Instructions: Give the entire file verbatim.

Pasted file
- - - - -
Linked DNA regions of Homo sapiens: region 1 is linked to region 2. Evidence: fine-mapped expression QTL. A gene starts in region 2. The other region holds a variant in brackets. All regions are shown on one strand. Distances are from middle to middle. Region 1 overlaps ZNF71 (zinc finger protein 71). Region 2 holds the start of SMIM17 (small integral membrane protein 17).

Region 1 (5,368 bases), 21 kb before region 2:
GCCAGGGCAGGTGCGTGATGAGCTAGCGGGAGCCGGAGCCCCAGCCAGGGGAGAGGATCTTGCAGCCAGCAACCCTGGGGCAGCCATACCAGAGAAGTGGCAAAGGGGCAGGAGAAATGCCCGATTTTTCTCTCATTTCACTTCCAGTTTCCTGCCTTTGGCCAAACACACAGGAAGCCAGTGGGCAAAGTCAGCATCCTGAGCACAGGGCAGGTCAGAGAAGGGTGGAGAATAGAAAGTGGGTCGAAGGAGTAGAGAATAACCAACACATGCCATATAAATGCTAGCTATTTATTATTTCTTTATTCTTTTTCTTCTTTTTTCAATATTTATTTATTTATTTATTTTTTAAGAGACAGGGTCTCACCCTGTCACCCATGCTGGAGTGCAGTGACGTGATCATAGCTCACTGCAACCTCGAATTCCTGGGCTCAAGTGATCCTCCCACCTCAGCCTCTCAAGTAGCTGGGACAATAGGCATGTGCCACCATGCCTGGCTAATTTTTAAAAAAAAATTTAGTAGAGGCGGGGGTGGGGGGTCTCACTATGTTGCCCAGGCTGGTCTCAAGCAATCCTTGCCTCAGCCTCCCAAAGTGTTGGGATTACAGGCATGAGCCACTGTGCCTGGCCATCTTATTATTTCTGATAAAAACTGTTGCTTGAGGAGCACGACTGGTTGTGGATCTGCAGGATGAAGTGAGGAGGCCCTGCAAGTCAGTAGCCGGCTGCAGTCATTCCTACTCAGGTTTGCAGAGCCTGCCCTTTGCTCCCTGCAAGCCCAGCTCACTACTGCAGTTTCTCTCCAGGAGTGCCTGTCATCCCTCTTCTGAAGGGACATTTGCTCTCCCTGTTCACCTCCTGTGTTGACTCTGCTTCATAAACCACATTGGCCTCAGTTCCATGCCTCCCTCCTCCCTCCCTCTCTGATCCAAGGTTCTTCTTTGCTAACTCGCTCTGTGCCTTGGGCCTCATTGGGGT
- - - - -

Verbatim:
Linked DNA regions of Homo sapiens: region 1 is linked to region 2. Evidence: fine-mapped expression QTL. A gene starts in region 2. The other region holds a variant in brackets. All regions are shown on one strand. Distances are from middle to middle. Region 1 overlaps ZNF71 (zinc finger protein 71). Region 2 holds the start of SMIM17 (small integral membrane protein 17).

Region 1 (5,368 bases), 21 kb before region 2:
GCCAGGGCAGGTGCGTGATGAGCTAGCGGGAGCCGGAGCCCCAGCCAGGGGAGAGGATCTTGCAGCCAGCAACCCTGGGGCAGCCATACCAGAGAAGTGGCAAAGGGGCAGGAGAAATGCCCGATTTTTCTCTCATTTCACTTCCAGTTTCCTGCCTTTGGCCAAACACACAGGAAGCCAGTGGGCAAAGTCAGCATCCTGAGCACAGGGCAGGTCAGAGAAGGGTGGAGAATAGAAAGTGGGTCGAAGGAGTAGAGAATAACCAACACATGCCATATAAATGCTAGCTATTTATTATTTCTTTATTCTTTTTCTTCTTTTTTCAATATTTATTTATTTATTTATTTTTTAAGAGACAGGGTCTCACCCTGTCACCCATGCTGGAGTGCAGTGACGTGATCATAGCTCACTGCAACCTCGAATTCCTGGGCTCAAGTGATCCTCCCACCTCAGCCTCTCAAGTAGCTGGGACAATAGGCATGTGCCACCATGCCTGGCTAATTTTTAAAAAAAAATTTAGTAGAGGCGGGGGTGGGGGGTCTCACTATGTTGCCCAGGCTGGTCTCAAGCAATCCTTGCCTCAGCCTCCCAAAGTGTTGGGATTACAGGCATGAGCCACTGTGCCTGGCCATCTTATTATTTCTGATAAAAACTGTTGCTTGAGGAGCACGACTGGTTGTGGATCTGCAGGATGAAGTGAGGAGGCCCTGCAAGTCAGTAGCCGGCTGCAGTCATTCCTACTCAGGTTTGCAGAGCCTGCCCTTTGCTCCCTGCAAGCCCAGCTCACTACTGCAGTTTCTCTCCAGGAGTGCCTGTCATCCCTCTTCTGAAGGGACATTTGCTCTCCCTGTTCACCTCCTGTGTTGACTCTGCTTCATAAACCACATTGGCCTCAGTTCCATGCCTCCCTCCTCCCTCCCTCTCTGATCCAAGGTTCTTCTTTGCTAACTCGCTCTGTGCCTTGGGCCTCATTGGGGT